Consequently this works better than the dodge/burn tool in photoshop too.

Edit: danr typos.


When you're working with a photo, go to the menu bar to Dialogs -> Layers and it will open a layer dialog box. At the top of the layers box on the left side it says Layers, then under that it says Mode: and there's a drop-down menu box. That's where you change the blending mode.
06/07/2006 07:44:57 PM · #16
:)
Glad I could help.

06/07/2006 08:12:06 PM · #17
Hmmmm.
I was trying this and it worked but.....
I didn't notice until afterwards that I had the wrong layer selected.
When I select the layer I made nothing happens but when I use the background layer this works. So why did I make the blank layer?
06/07/2006 09:53:37 PM · #18
Originally posted by fotomann_forever:

Two of very few drawbacks are no adjustment layers and really sucky dodge/burn tools. Both of those can be worked around.

Leroy, I'm interested on the part about working-around the sucky dodge and burn tools. I like GIMP for everything else except the sucky dodge and burn brushes! How do you fix that? Thanks
06/08/2006 12:25:43 AM · #19
Wow... Thanks for all the replies. I do use GIMP for basic editing but I have to read the tutorials for advanced editing. :)
06/08/2006 12:28:09 AM · #20
Originally posted by crayon:

Originally posted by fotomann_forever:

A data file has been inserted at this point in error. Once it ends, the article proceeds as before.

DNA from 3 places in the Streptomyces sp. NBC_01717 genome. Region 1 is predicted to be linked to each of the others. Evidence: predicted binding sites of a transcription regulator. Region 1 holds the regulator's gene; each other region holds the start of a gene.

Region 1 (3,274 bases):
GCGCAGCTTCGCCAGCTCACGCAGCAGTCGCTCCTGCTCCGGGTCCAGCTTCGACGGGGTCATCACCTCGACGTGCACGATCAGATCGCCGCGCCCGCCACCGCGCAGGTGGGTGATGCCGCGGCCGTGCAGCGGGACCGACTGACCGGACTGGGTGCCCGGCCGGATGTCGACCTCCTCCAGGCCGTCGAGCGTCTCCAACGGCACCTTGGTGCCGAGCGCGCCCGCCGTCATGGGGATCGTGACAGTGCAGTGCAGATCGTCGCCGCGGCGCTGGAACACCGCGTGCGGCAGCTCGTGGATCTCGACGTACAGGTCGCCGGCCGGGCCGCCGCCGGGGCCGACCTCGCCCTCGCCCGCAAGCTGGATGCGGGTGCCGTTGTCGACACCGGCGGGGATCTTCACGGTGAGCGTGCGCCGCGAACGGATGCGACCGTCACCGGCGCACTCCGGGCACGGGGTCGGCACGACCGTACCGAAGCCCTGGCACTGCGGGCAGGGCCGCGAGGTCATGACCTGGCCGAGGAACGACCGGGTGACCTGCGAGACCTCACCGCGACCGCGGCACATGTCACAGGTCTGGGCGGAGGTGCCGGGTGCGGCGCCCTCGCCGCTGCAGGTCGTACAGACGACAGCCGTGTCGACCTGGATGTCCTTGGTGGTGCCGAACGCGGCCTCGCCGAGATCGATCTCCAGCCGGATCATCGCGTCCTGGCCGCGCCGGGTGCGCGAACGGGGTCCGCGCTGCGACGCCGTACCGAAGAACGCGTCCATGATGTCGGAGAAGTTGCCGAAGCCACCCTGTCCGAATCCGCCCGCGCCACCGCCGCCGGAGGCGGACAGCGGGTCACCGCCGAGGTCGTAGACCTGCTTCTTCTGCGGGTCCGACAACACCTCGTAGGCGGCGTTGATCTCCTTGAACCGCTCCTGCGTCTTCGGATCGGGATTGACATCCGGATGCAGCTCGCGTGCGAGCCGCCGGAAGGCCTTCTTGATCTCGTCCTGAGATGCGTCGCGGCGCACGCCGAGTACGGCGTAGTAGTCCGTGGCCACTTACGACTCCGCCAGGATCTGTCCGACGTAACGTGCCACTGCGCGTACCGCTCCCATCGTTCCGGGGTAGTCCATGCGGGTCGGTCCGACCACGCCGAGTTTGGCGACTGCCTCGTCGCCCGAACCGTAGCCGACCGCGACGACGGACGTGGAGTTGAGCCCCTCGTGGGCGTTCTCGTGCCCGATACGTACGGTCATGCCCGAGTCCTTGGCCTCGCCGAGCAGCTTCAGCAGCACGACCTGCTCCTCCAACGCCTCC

Two of very few drawbacks are no adjustment layers and really sucky dodge/burn tools. Both of those can be worked around.

Leroy, I'm interested on the part about working-around the sucky dodge and burn tools. I like GIMP for everything else except the sucky dodge and burn brushes! How do you fix that? Thanks


You might have missed the post, here it is again:

The best way to get by the burn/dodge inefficiencies is to create a blank layer, switch its blending mode to soft light and then paint on it with black to burn and white to dodge. You can change the transparency of the brush and/or layer to adjust the amount of dodge/burn effect.

Consequently this works better than the dodge/burn tool in photoshop too.
Pages:  
Current Server Time: 12/02/2020 04:18:53 PM

Please log in or register to post to the forums.


Home - Challenges - Community - League - Photos - Cameras - Lenses - Learn - Prints! - Help - Terms of Use - Privacy - Top ^
DPChallenge, and website content and design, Copyright © 2001-2020 Challenging Technologies, LLC.
All digital photo copyrights belong to the photographers and may not be used without permission.
Proudly hosted by Sargasso Networks. Current Server Time: 12/02/2020 04:18:53 PM EST.